California Sheriff’s Sergeant, a Father of 2, Dies of Heart Attack During K-9 Training
"Our Department lost a man of God, husband, father, best friend, and deputy,” Chad Bianco of the Riverside County Sheriff’s Department said in a tribute to Sgt. Harry Cohen
A California sheriff's sergeant and father of two died this weekend while on duty during K-9 team training, the Riverside County Sheriff’s Department announced on social media.
Sgt. Harry Cohen suffered a fatal heart attack on Sunday, just a few weeks after celebrating his 24th anniversary with the department in September.
"Last night our Department lost a man of God, husband, father, best friend, and deputy," Sheriff Chad Bianco said in a Facebook post on Monday. "Sergeant Harry Cohen will be deeply missed by everyone who knew him."
"Harry spent many years on the team as a well-respected handler, and currently supervised the team," Bianco added. "RIP Harry, you will be missed brother!!!"
The department also honored 48-year-old Cohen — who is survived by his wife, son and daughter — on Instagram, where they detailed his lengthy career in multiple stations in the area.
"A husband, father, best friend and deputy: he will be deeply missed by all who knew him," the department said. "On behalf of the entire Department, we extend our deepest sympathy to the family and friends of Sergeant Harry Cohen."
Others paid tribute to Cohen online, where they recalled his good-natured spirit and friendliness.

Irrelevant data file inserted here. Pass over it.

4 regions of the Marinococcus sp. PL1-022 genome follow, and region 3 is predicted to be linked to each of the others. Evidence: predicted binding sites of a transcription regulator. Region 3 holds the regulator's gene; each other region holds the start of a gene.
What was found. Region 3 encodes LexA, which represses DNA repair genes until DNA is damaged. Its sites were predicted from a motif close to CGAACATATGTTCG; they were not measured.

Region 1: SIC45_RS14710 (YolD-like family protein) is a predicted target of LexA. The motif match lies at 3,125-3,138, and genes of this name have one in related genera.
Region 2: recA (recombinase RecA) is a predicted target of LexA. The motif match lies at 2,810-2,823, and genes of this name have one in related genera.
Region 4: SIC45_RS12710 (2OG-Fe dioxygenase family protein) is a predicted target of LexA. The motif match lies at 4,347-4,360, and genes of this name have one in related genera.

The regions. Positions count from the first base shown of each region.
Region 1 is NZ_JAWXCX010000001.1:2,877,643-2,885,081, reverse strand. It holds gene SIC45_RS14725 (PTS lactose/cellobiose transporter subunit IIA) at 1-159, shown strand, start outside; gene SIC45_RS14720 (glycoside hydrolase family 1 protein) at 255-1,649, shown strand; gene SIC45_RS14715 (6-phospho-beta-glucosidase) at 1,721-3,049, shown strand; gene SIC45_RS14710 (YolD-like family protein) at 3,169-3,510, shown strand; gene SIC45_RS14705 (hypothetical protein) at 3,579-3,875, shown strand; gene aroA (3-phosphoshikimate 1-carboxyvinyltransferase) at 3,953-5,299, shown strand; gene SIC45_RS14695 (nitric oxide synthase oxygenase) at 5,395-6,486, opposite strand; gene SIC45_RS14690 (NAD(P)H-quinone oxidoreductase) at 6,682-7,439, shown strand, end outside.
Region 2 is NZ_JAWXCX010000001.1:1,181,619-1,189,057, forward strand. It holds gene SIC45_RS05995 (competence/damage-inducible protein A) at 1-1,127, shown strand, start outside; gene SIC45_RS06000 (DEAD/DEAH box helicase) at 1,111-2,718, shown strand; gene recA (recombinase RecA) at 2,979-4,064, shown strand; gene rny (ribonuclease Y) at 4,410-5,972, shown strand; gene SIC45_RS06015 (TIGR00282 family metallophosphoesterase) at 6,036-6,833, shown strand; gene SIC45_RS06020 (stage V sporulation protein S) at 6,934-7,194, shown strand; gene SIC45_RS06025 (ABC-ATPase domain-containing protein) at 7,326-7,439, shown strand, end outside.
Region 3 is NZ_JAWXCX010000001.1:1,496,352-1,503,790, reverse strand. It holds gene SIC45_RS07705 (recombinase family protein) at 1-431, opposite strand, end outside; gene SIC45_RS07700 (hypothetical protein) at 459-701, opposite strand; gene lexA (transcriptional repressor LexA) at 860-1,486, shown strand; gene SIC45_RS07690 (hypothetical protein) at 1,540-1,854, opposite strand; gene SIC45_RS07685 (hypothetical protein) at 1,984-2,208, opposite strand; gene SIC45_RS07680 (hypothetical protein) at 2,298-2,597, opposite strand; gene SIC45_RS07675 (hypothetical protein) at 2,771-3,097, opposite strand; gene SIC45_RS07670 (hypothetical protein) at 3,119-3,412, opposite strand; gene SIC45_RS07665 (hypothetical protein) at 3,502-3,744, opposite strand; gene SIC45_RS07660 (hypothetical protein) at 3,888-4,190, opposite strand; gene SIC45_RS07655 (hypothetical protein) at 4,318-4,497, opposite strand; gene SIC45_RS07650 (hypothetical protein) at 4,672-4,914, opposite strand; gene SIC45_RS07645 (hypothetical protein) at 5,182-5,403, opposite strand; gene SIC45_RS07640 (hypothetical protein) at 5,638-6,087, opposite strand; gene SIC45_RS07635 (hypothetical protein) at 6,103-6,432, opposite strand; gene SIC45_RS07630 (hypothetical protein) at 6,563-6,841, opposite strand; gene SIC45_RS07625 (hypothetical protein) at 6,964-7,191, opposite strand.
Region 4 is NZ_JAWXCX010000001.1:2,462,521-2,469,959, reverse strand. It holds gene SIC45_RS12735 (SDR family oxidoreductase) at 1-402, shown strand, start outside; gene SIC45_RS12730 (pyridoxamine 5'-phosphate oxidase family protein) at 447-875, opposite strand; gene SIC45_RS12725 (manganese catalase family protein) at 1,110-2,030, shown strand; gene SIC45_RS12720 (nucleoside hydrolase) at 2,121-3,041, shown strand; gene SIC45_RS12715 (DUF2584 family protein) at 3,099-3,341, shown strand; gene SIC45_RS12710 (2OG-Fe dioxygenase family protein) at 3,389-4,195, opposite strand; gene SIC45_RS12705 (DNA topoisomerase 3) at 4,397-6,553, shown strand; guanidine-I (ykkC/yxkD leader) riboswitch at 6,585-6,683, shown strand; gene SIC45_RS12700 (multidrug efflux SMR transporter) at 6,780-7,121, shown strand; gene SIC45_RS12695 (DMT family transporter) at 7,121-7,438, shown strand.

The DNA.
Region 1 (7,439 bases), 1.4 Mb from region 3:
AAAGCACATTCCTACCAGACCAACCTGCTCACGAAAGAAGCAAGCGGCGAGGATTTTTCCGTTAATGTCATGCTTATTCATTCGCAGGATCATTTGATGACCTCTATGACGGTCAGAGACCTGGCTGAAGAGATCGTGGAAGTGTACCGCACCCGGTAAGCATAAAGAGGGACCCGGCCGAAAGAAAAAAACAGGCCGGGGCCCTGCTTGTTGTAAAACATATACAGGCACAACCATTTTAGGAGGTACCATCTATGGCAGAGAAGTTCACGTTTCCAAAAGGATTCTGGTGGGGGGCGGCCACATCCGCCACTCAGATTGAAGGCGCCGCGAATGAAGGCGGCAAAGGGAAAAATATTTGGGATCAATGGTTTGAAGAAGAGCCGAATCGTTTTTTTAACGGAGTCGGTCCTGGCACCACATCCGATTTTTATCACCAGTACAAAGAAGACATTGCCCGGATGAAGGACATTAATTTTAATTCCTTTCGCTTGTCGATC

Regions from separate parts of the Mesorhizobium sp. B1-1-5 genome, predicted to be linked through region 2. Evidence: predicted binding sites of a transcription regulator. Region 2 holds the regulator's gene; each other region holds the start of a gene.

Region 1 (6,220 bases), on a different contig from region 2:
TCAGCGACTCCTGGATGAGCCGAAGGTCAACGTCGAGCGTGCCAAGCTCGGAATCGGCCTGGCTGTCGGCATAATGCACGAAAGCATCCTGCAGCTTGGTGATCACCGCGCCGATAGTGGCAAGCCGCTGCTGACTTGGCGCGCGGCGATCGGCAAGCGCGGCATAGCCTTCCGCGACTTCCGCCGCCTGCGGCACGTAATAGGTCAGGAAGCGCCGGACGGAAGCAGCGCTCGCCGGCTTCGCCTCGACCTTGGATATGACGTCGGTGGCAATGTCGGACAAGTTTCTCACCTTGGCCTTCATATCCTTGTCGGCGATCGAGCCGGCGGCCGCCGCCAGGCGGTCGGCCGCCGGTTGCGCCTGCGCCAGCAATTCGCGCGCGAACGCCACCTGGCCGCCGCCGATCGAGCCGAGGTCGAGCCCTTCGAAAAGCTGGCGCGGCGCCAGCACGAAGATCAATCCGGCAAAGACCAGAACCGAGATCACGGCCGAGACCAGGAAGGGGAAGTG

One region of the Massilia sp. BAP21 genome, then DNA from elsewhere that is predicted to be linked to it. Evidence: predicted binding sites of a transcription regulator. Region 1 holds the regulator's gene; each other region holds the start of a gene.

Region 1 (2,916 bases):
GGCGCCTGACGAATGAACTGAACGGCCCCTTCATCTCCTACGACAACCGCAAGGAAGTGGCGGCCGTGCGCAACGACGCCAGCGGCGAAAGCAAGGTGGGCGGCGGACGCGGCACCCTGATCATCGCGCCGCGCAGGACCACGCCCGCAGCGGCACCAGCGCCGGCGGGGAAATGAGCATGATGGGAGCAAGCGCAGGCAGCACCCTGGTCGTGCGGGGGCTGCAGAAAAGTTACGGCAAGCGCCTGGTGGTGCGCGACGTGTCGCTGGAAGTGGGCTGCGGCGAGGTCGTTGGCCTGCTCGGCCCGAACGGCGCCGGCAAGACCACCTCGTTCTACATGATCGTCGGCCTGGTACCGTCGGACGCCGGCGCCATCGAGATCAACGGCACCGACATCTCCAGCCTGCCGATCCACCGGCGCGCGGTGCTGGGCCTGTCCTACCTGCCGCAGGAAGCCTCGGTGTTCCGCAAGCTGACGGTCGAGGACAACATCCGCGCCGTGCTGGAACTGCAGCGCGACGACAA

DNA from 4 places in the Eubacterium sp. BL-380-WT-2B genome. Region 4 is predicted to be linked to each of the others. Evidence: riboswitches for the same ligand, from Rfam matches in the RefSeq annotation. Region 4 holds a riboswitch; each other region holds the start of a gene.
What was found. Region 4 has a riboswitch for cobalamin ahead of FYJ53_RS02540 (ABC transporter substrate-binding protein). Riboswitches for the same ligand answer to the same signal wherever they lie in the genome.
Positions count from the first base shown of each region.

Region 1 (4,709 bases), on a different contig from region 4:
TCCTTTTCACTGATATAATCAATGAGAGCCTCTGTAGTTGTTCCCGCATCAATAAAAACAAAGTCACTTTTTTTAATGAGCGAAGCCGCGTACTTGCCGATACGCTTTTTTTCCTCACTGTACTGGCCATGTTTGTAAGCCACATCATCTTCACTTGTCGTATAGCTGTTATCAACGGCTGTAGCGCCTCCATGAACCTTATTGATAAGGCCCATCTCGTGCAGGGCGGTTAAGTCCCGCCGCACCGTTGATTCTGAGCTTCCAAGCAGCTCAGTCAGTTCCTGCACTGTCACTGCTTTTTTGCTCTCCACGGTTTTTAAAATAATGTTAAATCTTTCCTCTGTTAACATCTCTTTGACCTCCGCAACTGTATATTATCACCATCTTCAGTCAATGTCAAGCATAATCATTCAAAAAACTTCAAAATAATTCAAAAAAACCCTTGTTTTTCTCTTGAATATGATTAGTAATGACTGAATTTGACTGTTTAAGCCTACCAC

"Harry was one of the best sergeants I've ever worked for," wrote Facebook user Kenny Allen. "He was a good man, a good cop, and a good friend. This really sucks, the good guys always die too young."
"I take [solace] in knowing that his soul was prepared, and today he is with our Lord in heaven," he continued. "My heart goes out to his wife and kids."
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Men typically experience their first heart attack around the age of 65, according to Harvard Health. But 4 to 10 percent of all heart attacks occur before age 45, with most of them affecting men.
The American Heart Association says heart attacks are becoming more common in young people, and a study published in 2018 found that 30 percent of 28,000 Americans hospitalized for heart attacks from 1995 to 2014 were between the ages of 35 to 54.